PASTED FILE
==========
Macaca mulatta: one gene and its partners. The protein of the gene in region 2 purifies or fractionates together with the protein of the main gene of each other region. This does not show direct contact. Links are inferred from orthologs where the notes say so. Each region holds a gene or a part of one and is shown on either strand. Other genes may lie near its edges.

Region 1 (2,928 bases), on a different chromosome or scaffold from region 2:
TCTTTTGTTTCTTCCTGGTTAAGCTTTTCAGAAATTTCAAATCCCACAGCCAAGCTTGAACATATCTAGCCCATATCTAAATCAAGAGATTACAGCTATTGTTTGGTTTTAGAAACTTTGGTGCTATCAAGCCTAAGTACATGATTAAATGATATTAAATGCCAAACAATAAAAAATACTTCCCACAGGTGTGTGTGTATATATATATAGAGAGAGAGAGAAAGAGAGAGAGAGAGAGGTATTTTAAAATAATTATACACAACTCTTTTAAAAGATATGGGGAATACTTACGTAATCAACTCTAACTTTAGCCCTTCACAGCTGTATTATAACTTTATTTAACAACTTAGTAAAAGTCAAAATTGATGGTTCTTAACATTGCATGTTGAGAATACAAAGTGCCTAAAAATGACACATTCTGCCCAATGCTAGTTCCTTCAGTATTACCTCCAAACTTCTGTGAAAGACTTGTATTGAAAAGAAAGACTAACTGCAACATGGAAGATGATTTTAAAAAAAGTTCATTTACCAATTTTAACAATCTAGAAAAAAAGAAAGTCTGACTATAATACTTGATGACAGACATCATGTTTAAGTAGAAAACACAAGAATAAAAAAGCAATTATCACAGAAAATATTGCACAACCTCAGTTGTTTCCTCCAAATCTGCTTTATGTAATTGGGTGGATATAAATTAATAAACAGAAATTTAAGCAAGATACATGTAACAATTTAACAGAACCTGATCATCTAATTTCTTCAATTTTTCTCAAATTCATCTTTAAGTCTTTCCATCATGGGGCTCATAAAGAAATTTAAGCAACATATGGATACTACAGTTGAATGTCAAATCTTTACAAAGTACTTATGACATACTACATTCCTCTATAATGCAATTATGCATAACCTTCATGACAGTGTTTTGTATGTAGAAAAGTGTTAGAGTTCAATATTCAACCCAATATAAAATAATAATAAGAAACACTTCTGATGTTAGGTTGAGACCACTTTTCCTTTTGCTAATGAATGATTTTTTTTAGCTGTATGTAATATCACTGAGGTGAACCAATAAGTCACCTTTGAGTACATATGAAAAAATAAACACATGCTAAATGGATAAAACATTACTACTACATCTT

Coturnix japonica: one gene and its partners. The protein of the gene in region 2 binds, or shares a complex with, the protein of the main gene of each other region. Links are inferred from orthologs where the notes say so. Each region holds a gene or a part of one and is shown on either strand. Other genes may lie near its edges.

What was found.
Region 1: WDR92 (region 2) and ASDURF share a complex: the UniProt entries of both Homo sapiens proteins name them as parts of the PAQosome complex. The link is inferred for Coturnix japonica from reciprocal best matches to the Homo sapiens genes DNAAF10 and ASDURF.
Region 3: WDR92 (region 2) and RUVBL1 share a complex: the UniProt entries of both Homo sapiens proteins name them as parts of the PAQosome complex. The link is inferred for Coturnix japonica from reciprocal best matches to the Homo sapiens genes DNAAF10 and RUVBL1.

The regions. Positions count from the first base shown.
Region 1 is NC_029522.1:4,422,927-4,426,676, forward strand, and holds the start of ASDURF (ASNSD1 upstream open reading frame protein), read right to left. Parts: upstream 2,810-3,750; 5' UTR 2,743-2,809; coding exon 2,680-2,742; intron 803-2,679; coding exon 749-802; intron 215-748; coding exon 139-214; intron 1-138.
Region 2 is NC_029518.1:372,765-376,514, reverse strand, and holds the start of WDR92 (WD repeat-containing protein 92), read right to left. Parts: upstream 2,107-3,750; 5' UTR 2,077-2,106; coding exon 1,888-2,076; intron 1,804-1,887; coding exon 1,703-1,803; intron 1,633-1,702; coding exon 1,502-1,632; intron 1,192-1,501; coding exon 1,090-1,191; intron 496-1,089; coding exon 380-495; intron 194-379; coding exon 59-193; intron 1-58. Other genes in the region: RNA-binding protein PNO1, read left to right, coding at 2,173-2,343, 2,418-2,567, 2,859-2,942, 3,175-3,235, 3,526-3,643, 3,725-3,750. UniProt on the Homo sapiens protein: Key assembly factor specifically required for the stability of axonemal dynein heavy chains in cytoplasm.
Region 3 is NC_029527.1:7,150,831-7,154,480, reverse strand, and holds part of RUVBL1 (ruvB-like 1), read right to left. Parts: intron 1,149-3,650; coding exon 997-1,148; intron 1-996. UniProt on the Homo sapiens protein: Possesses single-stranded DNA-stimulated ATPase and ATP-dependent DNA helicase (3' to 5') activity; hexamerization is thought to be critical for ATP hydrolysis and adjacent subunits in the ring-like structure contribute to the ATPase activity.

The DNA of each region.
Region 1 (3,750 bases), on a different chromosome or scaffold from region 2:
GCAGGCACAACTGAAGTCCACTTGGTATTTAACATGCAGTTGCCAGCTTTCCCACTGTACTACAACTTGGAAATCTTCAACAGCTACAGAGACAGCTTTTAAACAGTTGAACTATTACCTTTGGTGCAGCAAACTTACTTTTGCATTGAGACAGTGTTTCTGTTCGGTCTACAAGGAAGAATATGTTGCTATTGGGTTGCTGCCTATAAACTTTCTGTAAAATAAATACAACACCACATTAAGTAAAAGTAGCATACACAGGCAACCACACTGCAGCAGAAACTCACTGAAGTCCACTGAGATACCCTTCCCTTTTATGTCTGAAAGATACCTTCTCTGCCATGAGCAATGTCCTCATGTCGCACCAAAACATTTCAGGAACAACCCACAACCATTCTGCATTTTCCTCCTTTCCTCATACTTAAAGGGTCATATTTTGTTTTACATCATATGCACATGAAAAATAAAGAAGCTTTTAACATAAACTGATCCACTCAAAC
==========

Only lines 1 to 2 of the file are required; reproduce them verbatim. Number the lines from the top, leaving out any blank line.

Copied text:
Macaca mulatta: one gene and its partners. The protein of the gene in region 2 purifies or fractionates together with the protein of the main gene of each other region. This does not show direct contact. Links are inferred from orthologs where the notes say so. Each region holds a gene or a part of one and is shown on either strand. Other genes may lie near its edges.

Region 1 (2,928 bases), on a different chromosome or scaffold from region 2: